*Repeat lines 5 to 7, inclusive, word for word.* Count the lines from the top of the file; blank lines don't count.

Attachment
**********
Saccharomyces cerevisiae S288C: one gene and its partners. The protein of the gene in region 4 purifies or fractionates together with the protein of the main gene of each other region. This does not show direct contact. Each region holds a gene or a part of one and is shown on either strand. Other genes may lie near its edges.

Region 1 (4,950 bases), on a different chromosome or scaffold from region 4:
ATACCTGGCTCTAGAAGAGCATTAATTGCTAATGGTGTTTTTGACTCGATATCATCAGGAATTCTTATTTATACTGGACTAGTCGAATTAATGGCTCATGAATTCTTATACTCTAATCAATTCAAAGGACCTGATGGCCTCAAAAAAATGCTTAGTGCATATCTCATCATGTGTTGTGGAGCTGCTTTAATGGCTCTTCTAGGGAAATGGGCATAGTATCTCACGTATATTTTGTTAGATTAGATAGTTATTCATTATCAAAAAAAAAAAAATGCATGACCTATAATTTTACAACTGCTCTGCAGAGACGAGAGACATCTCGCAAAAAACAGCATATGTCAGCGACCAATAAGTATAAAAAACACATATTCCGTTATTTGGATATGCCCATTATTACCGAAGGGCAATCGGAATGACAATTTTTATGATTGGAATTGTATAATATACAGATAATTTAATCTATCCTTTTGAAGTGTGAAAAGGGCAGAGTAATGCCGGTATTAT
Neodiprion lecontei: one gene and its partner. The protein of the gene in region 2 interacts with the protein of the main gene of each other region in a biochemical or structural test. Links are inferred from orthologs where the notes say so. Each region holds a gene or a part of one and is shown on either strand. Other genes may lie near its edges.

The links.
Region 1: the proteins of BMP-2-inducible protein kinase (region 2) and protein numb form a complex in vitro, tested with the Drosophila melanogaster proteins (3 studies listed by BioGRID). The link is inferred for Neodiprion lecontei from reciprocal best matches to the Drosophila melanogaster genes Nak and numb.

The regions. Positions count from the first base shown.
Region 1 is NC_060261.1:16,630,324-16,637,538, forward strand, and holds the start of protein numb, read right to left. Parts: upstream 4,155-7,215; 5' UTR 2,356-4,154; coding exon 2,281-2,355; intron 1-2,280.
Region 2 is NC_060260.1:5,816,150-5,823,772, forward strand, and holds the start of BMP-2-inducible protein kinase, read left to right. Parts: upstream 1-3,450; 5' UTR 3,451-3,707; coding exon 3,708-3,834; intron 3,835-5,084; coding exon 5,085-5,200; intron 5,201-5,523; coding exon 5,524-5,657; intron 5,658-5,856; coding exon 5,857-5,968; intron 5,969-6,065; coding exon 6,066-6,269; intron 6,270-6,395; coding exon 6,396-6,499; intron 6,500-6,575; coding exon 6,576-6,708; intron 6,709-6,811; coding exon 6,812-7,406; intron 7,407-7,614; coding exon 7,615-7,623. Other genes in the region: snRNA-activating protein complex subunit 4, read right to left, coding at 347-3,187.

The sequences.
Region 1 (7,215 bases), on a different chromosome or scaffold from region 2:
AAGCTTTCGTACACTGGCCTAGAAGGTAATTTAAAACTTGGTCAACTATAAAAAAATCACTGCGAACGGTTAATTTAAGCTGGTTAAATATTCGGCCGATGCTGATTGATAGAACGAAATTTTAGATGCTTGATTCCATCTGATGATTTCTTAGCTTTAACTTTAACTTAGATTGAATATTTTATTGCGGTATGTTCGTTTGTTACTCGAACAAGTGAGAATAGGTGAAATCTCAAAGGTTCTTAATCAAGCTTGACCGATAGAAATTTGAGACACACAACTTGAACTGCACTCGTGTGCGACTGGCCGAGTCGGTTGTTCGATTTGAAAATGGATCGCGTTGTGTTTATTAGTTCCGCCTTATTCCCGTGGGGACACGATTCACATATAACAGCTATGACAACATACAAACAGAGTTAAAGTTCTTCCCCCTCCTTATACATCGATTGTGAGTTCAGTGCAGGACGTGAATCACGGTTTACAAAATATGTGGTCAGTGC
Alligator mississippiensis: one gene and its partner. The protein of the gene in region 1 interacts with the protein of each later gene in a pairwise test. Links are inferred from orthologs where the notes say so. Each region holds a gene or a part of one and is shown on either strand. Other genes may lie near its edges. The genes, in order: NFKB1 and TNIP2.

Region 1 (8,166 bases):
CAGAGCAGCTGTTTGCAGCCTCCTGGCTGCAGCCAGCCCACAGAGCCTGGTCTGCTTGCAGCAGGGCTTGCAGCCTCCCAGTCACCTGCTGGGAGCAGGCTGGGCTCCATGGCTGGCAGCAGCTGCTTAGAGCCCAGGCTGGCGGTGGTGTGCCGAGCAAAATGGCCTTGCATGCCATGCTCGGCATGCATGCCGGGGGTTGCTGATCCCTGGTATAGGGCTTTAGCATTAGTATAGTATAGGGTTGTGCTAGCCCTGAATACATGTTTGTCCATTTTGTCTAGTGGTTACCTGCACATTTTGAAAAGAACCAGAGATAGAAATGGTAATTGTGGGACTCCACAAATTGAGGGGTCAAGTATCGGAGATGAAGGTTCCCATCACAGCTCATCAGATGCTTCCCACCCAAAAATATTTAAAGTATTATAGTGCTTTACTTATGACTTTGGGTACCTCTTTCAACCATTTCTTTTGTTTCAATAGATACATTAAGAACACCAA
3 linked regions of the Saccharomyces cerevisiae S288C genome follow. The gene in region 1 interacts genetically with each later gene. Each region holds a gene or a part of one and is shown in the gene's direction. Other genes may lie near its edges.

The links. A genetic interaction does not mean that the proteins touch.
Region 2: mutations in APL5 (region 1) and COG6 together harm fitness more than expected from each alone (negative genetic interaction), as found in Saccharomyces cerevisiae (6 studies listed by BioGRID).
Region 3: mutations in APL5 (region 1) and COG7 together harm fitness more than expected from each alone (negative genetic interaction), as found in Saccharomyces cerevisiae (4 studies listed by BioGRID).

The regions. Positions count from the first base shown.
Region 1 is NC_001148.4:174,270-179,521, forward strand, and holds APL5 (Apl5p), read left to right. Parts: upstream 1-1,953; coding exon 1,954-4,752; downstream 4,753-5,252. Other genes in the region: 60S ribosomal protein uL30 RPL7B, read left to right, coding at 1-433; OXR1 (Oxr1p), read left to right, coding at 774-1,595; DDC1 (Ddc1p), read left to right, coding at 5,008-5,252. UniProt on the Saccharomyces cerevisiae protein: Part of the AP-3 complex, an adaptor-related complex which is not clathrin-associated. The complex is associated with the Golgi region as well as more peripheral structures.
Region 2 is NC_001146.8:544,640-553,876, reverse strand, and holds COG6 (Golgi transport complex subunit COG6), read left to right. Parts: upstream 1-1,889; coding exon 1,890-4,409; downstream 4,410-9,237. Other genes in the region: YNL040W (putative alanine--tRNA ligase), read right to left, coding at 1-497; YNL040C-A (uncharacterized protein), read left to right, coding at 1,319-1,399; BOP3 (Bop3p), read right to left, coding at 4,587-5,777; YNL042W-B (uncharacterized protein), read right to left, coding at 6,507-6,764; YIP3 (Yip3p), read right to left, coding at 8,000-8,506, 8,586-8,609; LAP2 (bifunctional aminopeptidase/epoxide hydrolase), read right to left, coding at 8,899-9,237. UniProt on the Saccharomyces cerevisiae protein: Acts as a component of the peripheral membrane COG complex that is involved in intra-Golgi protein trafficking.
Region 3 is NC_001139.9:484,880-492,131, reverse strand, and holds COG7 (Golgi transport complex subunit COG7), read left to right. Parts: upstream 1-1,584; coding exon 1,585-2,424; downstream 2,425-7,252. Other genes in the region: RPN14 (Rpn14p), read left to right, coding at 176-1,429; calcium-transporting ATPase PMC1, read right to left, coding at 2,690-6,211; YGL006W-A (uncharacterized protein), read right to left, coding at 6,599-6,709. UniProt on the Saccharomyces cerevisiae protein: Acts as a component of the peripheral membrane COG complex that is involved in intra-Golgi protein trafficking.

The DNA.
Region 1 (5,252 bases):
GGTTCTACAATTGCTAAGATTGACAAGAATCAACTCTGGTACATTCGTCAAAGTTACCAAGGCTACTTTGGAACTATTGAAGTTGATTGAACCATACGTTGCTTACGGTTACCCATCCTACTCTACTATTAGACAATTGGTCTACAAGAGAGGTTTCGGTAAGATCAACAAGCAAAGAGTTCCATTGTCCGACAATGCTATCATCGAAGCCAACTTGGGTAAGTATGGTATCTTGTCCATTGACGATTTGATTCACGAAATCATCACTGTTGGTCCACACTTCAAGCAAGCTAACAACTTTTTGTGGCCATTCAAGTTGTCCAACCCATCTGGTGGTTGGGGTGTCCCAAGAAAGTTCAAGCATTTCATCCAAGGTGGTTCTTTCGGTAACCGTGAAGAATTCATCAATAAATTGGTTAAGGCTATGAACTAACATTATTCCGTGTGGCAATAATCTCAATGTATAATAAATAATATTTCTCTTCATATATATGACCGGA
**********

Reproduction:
The links.
Region 1: the proteins of BMP-2-inducible protein kinase (region 2) and protein numb form a complex in vitro, tested with the Drosophila melanogaster proteins (3 studies listed by BioGRID). The link is inferred for Neodiprion lecontei from reciprocal best matches to the Drosophila melanogaster genes Nak and numb.

The regions. Positions count from the first base shown.